5. Calibrate your micropipettes while your protein is synthesized by our genetically engineered strain of E. coli. Your instructor will demonstrate how to use the micropipets. Then follow the calibration protocol below.
  6. After the incubation period, remove the flask of E. coli from the incubator. Remove 1.0 mL of the culture to a microcentrifuge tube labeled "post-IPTG cells". Make sure the label includes the initials of your lab group, team color, & lab day. Pellet the cells as in step 2 above. Give the labeled tube containing the dry pellet to your instructor for freezing at -80°C.
  7. Pour the post-induction cells into an empty centrifuge bottle with a screw-cap provided by your lab instructor; secure the cap. Do not overfill the centrifuge bottle! If you have extra culture, it should be left in the flask to be autoclaved before disposal. Please do not throw any bacterial cells down the drain!
  8. Centrifuge the cells for 15 minutes at 8,000 RPM (~10,400x g) in a big Sorval centrifuge using the GSA rotor. Be sure that your bottle is balanced with another group’s before starting the centrifuge. Use sterile LB media for equalizing the weights.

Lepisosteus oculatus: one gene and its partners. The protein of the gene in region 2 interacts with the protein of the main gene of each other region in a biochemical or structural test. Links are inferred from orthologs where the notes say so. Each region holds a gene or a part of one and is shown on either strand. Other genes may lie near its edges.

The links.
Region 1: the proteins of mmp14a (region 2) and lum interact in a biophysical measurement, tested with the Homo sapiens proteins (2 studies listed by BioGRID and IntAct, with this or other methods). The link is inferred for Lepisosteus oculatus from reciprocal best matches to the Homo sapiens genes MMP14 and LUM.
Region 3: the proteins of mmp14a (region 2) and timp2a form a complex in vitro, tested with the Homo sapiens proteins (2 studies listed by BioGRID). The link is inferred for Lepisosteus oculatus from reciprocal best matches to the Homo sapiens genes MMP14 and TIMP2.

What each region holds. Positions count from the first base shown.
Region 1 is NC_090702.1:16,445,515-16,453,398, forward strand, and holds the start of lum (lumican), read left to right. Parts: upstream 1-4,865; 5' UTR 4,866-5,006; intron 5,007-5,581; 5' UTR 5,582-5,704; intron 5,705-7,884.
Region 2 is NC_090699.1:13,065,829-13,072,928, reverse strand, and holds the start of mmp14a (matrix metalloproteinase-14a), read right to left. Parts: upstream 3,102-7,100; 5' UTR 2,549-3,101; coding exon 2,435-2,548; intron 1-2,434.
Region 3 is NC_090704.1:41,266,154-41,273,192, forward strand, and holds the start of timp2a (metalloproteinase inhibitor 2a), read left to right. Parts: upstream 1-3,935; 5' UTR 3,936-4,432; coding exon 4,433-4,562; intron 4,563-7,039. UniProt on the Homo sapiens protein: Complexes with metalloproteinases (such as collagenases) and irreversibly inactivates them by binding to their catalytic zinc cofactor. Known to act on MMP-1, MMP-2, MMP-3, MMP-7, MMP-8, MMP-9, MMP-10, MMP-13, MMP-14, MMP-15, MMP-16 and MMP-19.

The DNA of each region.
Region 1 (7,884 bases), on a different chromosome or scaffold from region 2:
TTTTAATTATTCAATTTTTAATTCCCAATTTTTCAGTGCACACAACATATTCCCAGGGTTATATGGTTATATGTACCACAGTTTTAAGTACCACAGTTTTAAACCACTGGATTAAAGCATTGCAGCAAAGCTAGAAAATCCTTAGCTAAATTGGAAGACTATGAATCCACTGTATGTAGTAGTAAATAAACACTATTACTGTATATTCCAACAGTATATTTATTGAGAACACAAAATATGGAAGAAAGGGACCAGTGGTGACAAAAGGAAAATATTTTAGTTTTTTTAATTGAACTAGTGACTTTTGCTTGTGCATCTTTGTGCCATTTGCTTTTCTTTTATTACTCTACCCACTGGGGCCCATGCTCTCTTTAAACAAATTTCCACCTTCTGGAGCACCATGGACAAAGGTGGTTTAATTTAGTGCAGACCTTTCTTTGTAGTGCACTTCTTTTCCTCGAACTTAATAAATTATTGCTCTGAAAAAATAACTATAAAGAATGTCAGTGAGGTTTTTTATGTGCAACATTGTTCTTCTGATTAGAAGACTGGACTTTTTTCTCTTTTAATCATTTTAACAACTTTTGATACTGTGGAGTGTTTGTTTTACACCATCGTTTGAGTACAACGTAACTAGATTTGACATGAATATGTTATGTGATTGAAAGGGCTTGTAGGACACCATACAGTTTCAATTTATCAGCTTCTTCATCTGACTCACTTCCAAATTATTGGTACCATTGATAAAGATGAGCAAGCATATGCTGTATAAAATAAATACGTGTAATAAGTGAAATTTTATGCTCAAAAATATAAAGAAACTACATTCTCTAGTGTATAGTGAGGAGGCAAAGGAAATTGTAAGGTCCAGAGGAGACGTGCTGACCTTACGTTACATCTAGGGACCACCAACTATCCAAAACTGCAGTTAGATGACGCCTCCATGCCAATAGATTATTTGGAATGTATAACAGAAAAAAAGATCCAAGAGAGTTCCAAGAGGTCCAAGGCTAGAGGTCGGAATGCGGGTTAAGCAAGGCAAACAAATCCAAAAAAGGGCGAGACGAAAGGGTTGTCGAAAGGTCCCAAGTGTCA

9. Carefully pour the supernatant back into the flask. Remove with a Pasteur pipette any media that remains. Label the bottle containing your cell pellet with the name of the cells (E. coli BL21(pET-14) + IPTG) on a piece of tape in your team color and include your initials and lab day; give your instructor the bottle to freeze at -80°C until the next lab period.

For a Word™ format protocol: Induction of β-gal

Protocol for Micropipette Calibration

  1. To calibrate your P 1000, P 200, and P 20 micropipettes, label 6 microcentrifuge tubes (1-6) and weigh them. Record the weights in the table below.
  2. Following the table below, pipet the specified volumes into the pre-weighed microcentrifuge tubes prepared above and then re-weigh them. Record all weights.
  3. Calculate the weight of the water in grams. 1000 μL of water should weigh 1 g at room temperature.
  4. If the water in any tube weighs more or less than 1 gram, ask your instructor for help. If your calibration is significantly off after several repeated attempts, your pipette (or your technique!) may need adjustment.

Tube # Tube Pre-Weight Vol. in μL using P20 Vol. in μL using P200 Vol. in μL using P1000 Weight of Tube + Water in grams Weight of Water in grams
200 (5 times)
20 (5 times)

For a Word™ format protocol: Micropipette calibration